# Lecture Notes: The Halting Problem; Reductions

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1 Lecture Notes: The Halting Problem; Reductions COMS W3261 Columbia University 20 Mar Review Key point. Turing machines can be encoded as strings, and other Turing machines can read those strings to peform simulations. Recall two definitions from last class: Definition 1. A language is Turing-recognizable if there exists a Turing machine which halts in an accepting state iff its input is in the language. Definition 2. A language is Turing-decidable if it halits in an accepting state for every input in the language, and halts in a rejecting state for every other input. Intuitively, for recognizability we allow our TM to run forever on inputs that are not in the language, while for decidability we require that the TM halt on every input. Now recall our two most important results: Theorem 1. There exist (uncountably many!) languages which are not Turing-recognizable. Proof. (intuitive) There are as many strings as natural numbers, because every (finite) string over a finite alphabet can be encoded as a binary number. There are as many TMs as strings, because every TM can be encoded as a string. Thus, both the strings and the TMs are countably infinite. There are as many languages as real numbers. Every language is a subset of the set of strings; we can think of this subset as being encoded by an infinite binary sequence (i.e. a real number) with 1s at indices corresponding to strings in the language and 0s everywhere else. Thus there are more languages than Turing machines; we conclude that some (indeed, most ) languages are not recognized by any TM. Now we will construct a specific undecidable language. 1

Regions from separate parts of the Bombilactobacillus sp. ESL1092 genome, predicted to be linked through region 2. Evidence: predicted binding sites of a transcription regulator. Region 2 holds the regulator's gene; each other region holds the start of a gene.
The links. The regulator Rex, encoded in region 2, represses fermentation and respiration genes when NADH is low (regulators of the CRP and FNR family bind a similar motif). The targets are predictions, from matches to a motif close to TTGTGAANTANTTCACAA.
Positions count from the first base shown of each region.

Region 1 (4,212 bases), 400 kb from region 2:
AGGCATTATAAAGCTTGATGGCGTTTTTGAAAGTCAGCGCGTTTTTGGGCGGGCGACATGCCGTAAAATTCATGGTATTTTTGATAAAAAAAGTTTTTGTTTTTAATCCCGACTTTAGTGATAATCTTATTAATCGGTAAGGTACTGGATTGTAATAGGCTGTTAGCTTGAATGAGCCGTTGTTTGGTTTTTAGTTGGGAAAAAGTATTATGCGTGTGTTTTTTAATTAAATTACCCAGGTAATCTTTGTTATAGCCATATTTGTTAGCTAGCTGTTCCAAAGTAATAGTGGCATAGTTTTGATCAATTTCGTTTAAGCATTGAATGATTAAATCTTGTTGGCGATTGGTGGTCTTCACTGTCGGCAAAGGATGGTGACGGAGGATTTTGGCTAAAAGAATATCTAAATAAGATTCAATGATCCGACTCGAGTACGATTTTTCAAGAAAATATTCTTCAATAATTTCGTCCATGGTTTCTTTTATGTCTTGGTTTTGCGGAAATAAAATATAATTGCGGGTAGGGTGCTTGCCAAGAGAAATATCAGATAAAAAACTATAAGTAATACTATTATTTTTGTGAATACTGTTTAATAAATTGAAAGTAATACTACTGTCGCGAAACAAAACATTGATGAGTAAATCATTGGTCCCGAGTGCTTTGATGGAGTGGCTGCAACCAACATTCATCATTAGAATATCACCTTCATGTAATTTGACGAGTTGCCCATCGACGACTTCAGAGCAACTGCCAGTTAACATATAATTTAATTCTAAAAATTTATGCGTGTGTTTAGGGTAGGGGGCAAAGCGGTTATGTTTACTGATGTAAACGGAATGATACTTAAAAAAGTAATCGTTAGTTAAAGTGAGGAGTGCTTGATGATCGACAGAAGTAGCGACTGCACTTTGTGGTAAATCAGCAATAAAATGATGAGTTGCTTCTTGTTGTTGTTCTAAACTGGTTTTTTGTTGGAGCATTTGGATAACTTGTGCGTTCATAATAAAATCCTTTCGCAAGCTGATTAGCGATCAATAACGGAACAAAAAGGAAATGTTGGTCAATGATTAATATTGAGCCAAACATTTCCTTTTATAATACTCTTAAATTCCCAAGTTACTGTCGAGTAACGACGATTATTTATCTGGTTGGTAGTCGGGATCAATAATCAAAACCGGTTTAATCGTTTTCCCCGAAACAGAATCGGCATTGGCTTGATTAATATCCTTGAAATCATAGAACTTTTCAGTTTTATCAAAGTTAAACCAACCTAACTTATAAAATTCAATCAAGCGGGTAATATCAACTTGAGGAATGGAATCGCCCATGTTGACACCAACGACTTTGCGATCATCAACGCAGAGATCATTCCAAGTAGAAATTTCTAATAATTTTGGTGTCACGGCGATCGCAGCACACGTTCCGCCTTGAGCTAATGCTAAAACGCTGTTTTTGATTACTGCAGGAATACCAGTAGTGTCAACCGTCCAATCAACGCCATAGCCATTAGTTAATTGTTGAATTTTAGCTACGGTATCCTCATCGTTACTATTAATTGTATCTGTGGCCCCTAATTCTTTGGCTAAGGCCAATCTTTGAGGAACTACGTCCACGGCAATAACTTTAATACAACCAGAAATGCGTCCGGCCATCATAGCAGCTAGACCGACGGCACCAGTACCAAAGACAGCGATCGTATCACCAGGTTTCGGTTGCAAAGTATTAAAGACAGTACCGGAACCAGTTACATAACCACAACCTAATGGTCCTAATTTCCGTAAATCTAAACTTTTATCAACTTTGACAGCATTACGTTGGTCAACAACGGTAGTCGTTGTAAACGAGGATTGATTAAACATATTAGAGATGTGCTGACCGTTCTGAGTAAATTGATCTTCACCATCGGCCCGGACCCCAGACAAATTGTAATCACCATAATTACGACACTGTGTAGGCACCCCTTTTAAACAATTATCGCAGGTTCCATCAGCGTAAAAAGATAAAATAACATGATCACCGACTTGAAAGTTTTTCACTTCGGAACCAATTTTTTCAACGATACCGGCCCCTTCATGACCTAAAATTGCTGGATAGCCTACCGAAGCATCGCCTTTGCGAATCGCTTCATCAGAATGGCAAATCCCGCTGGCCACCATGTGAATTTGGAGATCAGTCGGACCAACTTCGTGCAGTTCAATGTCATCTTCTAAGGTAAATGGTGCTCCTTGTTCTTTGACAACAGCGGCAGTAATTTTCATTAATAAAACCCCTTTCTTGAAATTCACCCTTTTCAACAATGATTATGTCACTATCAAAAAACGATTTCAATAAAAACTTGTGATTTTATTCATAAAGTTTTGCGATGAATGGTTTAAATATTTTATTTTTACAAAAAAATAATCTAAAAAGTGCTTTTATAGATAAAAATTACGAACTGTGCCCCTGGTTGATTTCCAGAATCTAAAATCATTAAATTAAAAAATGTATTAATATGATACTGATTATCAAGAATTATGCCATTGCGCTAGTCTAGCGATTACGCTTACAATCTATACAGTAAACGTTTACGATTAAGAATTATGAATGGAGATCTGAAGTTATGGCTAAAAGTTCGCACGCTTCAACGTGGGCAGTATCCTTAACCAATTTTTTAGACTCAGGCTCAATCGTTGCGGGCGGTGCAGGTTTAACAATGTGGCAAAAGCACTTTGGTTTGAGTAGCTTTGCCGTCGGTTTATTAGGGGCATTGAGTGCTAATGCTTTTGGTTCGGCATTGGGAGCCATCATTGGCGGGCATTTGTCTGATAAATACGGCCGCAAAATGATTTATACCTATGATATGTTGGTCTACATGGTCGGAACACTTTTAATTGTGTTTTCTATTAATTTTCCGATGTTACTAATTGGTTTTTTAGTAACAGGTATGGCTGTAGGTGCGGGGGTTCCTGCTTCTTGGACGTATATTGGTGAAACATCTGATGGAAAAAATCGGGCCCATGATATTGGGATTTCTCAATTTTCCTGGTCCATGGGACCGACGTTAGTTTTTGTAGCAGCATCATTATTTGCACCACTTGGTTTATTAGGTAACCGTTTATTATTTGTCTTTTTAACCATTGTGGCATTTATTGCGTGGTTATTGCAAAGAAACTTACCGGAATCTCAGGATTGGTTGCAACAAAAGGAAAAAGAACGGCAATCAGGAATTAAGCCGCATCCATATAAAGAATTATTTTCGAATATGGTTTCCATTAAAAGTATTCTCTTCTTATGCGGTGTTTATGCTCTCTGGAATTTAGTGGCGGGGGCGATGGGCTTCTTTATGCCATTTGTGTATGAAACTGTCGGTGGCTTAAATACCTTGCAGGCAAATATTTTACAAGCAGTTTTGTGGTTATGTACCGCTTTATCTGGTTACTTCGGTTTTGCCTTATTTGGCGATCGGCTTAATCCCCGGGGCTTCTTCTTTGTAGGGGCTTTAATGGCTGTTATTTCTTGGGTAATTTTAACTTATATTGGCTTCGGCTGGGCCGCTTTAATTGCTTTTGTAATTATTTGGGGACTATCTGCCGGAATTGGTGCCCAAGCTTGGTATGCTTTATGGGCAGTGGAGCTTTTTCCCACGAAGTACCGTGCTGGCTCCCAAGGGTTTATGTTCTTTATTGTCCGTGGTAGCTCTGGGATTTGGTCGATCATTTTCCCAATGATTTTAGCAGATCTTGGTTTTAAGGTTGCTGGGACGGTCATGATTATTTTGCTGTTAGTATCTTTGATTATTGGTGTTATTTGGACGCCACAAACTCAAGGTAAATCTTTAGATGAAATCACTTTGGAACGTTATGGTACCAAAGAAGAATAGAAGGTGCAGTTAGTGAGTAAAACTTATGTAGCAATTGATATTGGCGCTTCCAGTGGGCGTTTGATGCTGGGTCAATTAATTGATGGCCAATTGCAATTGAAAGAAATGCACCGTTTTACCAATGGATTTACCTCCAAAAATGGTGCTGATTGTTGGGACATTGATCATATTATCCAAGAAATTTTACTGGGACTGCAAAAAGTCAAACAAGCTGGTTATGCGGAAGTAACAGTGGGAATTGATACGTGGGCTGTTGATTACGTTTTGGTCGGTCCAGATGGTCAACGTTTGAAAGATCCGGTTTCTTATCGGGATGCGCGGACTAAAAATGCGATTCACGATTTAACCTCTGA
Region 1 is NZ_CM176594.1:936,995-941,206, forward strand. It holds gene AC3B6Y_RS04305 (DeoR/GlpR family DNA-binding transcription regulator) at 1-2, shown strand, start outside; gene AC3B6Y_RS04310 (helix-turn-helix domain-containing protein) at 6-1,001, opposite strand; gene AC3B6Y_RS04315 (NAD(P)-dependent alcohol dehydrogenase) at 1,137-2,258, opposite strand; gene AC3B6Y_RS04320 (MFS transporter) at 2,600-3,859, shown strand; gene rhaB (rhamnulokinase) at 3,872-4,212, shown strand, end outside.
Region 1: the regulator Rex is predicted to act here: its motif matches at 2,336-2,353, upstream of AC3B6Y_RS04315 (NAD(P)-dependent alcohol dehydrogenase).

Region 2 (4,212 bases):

2 Definition 3. The language X T M = { M : M does not accept M } Theorem 2. X T M is not Turing-decidable. Question. Give the paradox proof. Proof 1. (by Epimenides paradox) Suppose we had a Turing machine M deciding this language. What happens when we run M with input M? If we claim it accepts, then by definition it ought to reject; if it rejects, then it ought to accept! Either way, we have a contradiction. Alternatively, here s a proof that it s not even Turing-recognizable. Question. Give the diagonalization proof. Proof 2. (by diagonalization) Suppose we constructed an (infinite) chart listing all the Turing machines and all encodings of Turing machines. We write 1 in cell [i, j] if M i accepts M j and 0 otherwise: M 1 M 2 M 3 M M M (The particular arrangement of 1s and 0s is unimportant it will depend on our encoding scheme.) Note that by reading the 1s from the ith row, we get the language decided by M i. Does X T M appear in any row of this list? Not the first row: M 1 rejects M 1, so M 1 must be in X T M. Not the second row: M 2 accepts M 2, so M 2 must not be in X T M. Continuing with this procedure, we can show that X T M is not the same as any row of this enumeration of TMs, and as a consequence is not decided by any TM. 2 The Accepting Problem X T M is admittedly a rather strange language, and it s not obvious why we should really care that it s not recognizable. Let s look at a different one: Definition 4. The language A T M = ({ M, w) : M accepts w} The question of whether A T M is decidable is precisely the question of whether one TM can predict the output of another TM! Question. Is this language Turing-recognizable? Yes. Given M, w as input, we can just simulate M on w. Question. Is this language Turing-decidable? 2